White Box Switching: Goodbye Trident II, Hello Cavium XPliant

Original Design Manufacturers (ODMs) that produce incumbent profit busting white box switching technology could soon be releasing the next wave of programmable networking based on technology from a silicon company best known for it’s encryption products. Cavium have released the XPliant chipset which it acquired from a $90m purchase earlier this year. This chipset comes in four flavours varying from 880 Gbps to 3.2 Tbps. This results in devices having 128×25 Gbps switching lanes allowing switches with 32x100GbE, 64x 50/40GbE, or 128x 25/10GbE ports in a single device. The highest speed Cavium device is currently twice the speed of the next highest merchant silicon offering, however merchant vendors will catch up with the speed aspect before too long. The important part here to remember is this chipset is programmable and is touted to be released with support for Generic Network Virtualisation Encapsulation (GENEVE) out of the box, along with a “simulator” for product designers to test their code against. All designed to increase the speed to market and decrease delay.

Let’s take an ODM switch from the likes of Accton that is currently based on the venerable Trident II chipset. Current merchant silicon chipsets limit the features to those ‘baked in’ when the silicon goes through the patterning sub-production process. An ODM device with the XPliant chipset will not have this limitation and can receive protocol updates over the wire. In addition, the refresh cycles by the vendor may only really cover memory and speed as opposed to baking in new protocols. This could result in an silicon eco-system shift to R&D in to cool memory technology (see Cisco acquisition of Memoir-systems and even higher speeds instead of baking in protocols. You want some weird mess of a protocol? Knock yourself out! Designers can roll out protocol bug fixes quicker which also means fewer blown bucks on ‘errata’.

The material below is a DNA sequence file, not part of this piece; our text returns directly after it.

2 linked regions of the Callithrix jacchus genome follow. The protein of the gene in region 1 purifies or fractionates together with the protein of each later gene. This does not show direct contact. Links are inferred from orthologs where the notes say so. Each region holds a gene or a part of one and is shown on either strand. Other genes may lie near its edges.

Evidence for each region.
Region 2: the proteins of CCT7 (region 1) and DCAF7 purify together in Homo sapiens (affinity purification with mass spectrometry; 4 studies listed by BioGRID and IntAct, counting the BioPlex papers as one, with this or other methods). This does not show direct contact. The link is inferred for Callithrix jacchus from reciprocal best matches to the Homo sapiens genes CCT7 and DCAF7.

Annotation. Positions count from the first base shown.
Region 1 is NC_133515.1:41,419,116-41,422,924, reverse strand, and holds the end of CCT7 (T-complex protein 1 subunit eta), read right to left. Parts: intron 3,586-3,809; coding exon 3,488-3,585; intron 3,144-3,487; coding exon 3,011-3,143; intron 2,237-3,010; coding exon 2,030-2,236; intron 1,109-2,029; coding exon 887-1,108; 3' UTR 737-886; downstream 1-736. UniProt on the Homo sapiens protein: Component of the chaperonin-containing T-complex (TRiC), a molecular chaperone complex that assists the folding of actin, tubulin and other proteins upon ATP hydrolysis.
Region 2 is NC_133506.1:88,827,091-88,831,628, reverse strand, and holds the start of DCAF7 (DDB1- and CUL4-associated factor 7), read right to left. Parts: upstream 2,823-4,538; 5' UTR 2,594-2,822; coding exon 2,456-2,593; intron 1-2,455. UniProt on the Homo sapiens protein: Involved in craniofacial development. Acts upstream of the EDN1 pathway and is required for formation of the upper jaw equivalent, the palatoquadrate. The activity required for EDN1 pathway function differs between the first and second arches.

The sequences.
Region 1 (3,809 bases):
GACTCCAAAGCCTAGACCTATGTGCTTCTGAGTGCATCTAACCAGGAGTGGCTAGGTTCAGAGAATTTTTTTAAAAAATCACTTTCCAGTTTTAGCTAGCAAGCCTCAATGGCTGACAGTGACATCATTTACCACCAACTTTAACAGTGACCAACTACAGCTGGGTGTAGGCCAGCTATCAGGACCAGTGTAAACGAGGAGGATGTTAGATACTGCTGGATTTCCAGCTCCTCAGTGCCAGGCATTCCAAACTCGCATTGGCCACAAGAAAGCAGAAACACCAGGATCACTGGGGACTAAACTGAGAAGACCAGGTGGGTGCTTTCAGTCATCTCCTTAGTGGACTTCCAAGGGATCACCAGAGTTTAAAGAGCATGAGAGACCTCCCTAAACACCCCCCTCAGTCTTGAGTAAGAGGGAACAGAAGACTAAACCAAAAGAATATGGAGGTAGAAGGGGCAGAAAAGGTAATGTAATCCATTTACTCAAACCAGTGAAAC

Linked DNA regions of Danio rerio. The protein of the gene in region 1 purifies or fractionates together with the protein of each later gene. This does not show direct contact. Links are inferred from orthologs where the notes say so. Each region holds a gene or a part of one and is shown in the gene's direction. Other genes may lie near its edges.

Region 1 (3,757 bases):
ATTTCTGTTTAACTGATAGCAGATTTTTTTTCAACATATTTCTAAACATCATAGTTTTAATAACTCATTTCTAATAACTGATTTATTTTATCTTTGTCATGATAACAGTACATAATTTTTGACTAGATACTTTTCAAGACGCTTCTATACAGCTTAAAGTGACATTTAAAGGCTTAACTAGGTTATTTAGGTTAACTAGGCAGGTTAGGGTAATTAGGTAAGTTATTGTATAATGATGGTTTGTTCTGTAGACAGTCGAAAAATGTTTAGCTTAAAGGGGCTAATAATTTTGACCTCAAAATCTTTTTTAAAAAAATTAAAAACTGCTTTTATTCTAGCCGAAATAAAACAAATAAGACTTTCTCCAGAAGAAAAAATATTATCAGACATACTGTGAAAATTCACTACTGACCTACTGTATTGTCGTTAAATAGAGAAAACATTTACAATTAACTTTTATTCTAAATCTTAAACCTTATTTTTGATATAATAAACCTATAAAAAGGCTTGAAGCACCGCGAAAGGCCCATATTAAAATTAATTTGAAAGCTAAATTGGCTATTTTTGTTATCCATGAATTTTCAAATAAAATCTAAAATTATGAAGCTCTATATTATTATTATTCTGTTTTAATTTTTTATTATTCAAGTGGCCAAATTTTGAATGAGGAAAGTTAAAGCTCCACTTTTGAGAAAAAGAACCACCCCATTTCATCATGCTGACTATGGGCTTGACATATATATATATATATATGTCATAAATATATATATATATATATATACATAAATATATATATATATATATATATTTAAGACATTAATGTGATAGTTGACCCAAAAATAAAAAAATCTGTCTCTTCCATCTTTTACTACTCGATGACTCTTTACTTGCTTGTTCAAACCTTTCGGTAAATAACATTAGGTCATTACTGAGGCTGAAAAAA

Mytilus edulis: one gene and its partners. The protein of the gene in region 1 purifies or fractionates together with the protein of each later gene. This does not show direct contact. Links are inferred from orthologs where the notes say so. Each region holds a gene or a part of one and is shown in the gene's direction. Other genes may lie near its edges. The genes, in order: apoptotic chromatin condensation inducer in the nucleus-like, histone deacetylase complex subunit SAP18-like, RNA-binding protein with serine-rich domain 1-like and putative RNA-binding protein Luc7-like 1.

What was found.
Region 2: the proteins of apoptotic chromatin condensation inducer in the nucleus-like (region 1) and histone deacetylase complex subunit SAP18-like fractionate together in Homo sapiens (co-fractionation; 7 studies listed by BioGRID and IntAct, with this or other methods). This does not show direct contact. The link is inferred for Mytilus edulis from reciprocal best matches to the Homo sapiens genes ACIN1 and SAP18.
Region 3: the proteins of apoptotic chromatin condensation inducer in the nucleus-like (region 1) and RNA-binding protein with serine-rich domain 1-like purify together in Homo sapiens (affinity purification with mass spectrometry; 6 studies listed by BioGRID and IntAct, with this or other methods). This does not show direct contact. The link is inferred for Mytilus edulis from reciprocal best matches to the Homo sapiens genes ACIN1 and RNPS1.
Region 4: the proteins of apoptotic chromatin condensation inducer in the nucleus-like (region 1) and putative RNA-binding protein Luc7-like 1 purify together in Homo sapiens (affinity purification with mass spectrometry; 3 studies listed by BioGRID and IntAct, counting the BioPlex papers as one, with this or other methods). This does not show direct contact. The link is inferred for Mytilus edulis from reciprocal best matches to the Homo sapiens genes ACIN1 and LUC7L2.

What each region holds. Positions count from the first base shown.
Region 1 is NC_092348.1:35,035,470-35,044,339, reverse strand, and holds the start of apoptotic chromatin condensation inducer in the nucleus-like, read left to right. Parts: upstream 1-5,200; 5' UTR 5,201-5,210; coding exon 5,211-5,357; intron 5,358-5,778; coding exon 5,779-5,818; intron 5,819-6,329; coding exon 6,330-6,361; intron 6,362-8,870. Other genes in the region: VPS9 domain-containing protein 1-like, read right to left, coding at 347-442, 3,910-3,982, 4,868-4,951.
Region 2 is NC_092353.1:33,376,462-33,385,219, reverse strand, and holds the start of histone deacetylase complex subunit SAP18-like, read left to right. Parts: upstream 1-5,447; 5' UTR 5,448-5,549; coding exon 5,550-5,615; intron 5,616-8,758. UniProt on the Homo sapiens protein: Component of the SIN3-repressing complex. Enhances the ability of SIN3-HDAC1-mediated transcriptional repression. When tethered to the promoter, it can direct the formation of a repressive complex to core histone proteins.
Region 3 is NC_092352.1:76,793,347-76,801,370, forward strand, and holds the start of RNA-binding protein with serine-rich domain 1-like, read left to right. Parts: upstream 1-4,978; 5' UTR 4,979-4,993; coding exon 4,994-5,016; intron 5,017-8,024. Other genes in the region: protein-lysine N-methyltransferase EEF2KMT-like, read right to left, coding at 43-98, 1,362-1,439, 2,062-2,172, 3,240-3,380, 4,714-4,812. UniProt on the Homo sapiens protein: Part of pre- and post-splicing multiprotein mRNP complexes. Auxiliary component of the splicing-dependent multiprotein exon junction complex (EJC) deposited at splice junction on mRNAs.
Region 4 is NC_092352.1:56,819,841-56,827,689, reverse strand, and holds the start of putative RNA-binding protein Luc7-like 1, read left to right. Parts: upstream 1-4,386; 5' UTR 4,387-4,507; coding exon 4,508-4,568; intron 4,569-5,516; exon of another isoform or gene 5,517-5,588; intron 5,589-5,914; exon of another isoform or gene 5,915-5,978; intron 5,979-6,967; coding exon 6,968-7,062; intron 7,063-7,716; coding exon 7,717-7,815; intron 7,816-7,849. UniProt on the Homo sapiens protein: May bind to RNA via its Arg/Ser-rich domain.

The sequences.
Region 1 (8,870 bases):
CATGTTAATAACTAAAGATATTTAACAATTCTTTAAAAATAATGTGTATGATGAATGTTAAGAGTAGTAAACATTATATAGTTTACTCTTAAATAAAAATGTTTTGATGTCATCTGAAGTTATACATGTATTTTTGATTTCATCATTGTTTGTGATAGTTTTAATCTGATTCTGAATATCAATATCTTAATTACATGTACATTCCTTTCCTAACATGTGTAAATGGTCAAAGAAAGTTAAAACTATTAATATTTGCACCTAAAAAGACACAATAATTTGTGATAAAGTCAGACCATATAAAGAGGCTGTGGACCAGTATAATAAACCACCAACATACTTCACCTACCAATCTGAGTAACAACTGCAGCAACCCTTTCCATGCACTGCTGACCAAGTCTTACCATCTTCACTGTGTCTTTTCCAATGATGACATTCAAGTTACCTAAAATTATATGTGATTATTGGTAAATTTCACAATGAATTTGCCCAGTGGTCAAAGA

Take something like Cumulus Linux. It could have a dedicated driver for this chipset which might even mean eventually, you, the network engineer could write your own protocol set. Neat eh? One last thing, note that this is not an FPGA. Information on the programmability aspect is limited at the moment (sadly). One thing I am interested to learn is what the pipelining looks like? We’ve been hindered by a chipsets ability to recirculate packets without pushing it back through the forwarding pipeline. This has meant that the Nexus 9K devices in the spine in NX-OS mode are (still are I think?) incapable of VXLAN routing. Do not confuse VXLAN routing with VXLAN bridging. VXLAN routing is the concept of routing Layer 3 IP packets within a VXLAN segment to another IP subnet in a different VXLAN segment, not the actual forwarding of encapsulated packets or bridging between a VLAN and VXLAN segment. Most chipsets however can handle a single lookup and encapsulation for VXLAN bridging.

Although this isn’t a new concept (look at the Juniper EX9200 and the Cisco Catalyst 3850 with the unified access data plane or UADP) and I’ll be watching this space carefully. Software especially when coupled with Intel’s Data Plane Development Kit (DPDK) is fast, but dedicated hardware will always be quicker.


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